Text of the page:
Author: James Dudley
Are part-time or job-sharing police officers coming to an agency near you? Will sworn members be able to take a year off to bond with their children or take a sabbatical to thwart the stress related to police work? These strategies and others were discussed at an officer recruitment and retention forum held in San Francisco in November 2018.
Over 80 sworn and civilian individuals from 46 different police departments, sheriff’s agencies and corrections institutions convened at the conference hosted by the Insight Exchange Network (IEN). The event addressed the difficulties in recruiting and retaining viable candidates in a vibrant economy with an unemployment rate of 3.7 percent, the lowest number since 1969. Conference producer Josh Krenz recognized the need to put together the program for agencies and speakers to share experiences, best practices and new ideas.
Factors impacting police recruitment
Agencies are struggling with a confluence of factors in addition to the strong economy in regard to recruiting new personnel. Law enforcement as a career choice is currently as unpopular as during the Viet Nam war era and the civil rights movement. High profile incidents over the past decade have had a dramatic influence on law enforcement in general. The American political divide has had an impact as well, considering uniformed law enforcement is the most visible representative of the government. Once generous and guaranteed pensions may be in doubt as cities and counties struggle with stretched budgets.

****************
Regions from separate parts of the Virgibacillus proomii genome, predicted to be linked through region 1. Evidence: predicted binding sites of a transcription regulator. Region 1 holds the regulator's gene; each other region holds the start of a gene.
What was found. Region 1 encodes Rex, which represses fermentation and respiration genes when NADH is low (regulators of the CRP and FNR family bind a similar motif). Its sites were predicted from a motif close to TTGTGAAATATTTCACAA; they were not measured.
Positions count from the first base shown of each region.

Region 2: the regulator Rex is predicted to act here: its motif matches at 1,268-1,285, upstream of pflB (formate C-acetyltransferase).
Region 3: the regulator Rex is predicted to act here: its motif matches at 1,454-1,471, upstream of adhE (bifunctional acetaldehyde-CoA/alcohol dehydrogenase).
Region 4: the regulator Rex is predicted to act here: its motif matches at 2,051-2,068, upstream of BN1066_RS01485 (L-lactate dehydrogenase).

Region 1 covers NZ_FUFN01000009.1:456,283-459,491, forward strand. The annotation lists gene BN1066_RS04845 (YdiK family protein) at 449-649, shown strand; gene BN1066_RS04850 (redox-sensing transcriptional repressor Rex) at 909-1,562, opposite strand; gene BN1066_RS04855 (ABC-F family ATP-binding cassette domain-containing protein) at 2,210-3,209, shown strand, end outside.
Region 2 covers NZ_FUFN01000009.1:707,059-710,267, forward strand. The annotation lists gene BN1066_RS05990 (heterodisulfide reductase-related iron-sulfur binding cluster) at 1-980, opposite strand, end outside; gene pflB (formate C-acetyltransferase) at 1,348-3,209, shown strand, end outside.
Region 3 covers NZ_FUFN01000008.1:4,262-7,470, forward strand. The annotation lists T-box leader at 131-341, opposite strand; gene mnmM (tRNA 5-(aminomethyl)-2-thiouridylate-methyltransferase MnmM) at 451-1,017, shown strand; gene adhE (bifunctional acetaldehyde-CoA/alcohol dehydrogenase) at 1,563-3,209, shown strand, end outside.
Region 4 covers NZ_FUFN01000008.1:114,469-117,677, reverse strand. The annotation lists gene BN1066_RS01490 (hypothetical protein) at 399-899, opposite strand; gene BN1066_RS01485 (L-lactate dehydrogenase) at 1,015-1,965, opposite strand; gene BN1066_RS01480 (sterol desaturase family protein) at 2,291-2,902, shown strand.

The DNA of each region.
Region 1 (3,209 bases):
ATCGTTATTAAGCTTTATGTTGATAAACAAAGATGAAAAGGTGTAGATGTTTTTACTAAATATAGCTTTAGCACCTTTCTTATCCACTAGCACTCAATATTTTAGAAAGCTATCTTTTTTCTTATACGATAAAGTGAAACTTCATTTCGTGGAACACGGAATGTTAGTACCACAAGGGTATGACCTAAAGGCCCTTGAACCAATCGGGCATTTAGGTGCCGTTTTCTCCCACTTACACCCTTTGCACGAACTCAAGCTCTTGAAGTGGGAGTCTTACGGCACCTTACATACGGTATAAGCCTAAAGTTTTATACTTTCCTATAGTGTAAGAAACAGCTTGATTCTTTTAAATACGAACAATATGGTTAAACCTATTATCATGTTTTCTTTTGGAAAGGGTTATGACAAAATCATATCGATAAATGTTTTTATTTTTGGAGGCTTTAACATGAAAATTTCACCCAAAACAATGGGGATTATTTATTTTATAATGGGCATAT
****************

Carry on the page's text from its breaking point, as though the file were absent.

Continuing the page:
As a result, potential candidates have the upper hand in today’s law enforcement job market. In the post-Viet Nam war era, it was not unusual to see thousands of job seekers in line for law enforcement positions. Today, agencies struggle to gather enough candidates to enlist, remain through the application and background check process, and take a seat in a police academy. Viable candidates may apply at several agencies to take the best offer proffered. Agencies are offering signing bonuses, moving expenses, educational incentives and salary negotiations to lure candidates. Other incentives include Veterans preference points, take home cars and deferred compensation packages, as well as the usual medical and dental benefits. Salary and pensions are not the only incentives; some departments promote intangibles such as climate, recreational activities, schools, and cost of living and quality of life benefits.
Using the weather
At the recruitment forum, Melbourne Police Department recruiter Brent Kleeberg explained a tactic he used via social media. Melbourne is an active coastal community in central Florida. Officer Kleeberg had previous experience with an agency near Colorado Springs, Colorado. He contrasted two photographs, one with a marked cruiser working a scene with another vehicle stuck in a snow bank, above another photo of a cruiser parked alongside a beach in Melbourne with the message, “Your choice! We are hiring!”
Kleeberg received numerous applications from the Facebook posting and has hired several out-of-state officers with experience. Even a year later, he receives enquiries about the post from potential candidates and sponsorship from local retail entities. He said his post appealed to the way today’s candidates use social media.